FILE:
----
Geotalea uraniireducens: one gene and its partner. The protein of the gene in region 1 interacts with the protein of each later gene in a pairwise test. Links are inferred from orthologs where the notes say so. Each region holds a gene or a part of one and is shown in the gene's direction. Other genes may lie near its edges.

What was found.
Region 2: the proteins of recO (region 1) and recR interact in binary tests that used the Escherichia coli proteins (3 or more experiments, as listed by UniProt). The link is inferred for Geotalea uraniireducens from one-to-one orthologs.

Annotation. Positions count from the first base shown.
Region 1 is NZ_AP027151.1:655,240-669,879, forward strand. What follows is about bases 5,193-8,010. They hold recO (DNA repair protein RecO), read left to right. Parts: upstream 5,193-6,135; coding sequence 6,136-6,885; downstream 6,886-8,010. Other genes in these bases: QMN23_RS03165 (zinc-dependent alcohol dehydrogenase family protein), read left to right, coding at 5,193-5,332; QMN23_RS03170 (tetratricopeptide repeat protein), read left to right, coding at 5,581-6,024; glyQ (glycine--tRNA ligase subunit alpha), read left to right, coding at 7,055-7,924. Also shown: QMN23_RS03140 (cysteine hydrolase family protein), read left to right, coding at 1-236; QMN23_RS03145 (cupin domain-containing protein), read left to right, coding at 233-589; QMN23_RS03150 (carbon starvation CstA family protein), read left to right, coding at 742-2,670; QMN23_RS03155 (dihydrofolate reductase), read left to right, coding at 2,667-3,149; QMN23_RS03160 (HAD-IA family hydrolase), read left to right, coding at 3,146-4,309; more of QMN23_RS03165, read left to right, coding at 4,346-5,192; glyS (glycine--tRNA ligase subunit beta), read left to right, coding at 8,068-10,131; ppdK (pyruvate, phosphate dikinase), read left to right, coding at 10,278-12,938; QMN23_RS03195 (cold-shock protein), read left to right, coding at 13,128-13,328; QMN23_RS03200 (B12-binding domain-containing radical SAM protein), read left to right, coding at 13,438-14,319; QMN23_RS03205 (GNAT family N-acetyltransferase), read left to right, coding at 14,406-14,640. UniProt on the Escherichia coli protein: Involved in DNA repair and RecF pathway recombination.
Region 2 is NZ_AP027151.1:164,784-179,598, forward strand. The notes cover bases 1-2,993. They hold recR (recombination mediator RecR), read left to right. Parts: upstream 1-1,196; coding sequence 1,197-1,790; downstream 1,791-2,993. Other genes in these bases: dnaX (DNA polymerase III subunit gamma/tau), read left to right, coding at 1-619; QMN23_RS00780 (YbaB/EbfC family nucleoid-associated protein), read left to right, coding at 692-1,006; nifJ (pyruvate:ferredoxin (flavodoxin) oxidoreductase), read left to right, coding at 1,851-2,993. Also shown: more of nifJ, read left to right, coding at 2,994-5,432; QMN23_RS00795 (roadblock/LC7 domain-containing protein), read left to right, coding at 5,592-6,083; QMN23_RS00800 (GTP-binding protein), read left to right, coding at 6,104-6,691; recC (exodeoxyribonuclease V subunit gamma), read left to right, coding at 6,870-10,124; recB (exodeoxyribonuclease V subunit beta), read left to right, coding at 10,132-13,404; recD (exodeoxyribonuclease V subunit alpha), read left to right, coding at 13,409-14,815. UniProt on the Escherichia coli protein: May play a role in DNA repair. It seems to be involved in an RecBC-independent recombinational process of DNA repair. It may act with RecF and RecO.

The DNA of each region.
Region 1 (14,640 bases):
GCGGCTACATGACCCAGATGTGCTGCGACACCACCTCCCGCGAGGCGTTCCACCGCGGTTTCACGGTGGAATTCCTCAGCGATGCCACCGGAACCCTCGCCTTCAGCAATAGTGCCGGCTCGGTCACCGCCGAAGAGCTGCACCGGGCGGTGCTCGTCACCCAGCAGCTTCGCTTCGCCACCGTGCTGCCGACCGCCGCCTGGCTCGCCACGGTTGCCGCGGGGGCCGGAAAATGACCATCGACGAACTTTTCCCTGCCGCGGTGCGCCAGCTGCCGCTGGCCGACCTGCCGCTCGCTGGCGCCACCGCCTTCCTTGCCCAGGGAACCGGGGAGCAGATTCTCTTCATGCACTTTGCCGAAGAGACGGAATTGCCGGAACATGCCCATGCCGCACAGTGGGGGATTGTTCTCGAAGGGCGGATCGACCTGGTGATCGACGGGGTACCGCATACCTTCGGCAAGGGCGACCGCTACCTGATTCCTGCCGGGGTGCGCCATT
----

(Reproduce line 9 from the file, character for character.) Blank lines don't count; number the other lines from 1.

GCGGCTACATGACCCAGATGTGCTGCGACACCACCTCCCGCGAGGCGTTCCACCGCGGTTTCACGGTGGAATTCCTCAGCGATGCCACCGGAACCCTCGCCTTCAGCAATAGTGCCGGCTCGGTCACCGCCGAAGAGCTGCACCGGGCGGTGCTCGTCACCCAGCAGCTTCGCTTCGCCACCGTGCTGCCGACCGCCGCCTGGCTCGCCACGGTTGCCGCGGGGGCCGGAAAATGACCATCGACGAACTTTTCCCTGCCGCGGTGCGCCAGCTGCCGCTGGCCGACCTGCCGCTCGCTGGCGCCACCGCCTTCCTTGCCCAGGGAACCGGGGAGCAGATTCTCTTCATGCACTTTGCCGAAGAGACGGAATTGCCGGAACATGCCCATGCCGCACAGTGGGGGATTGTTCTCGAAGGGCGGATCGACCTGGTGATCGACGGGGTACCGCATACCTTCGGCAAGGGCGACCGCTACCTGATTCCTGCCGGGGTGCGCCATT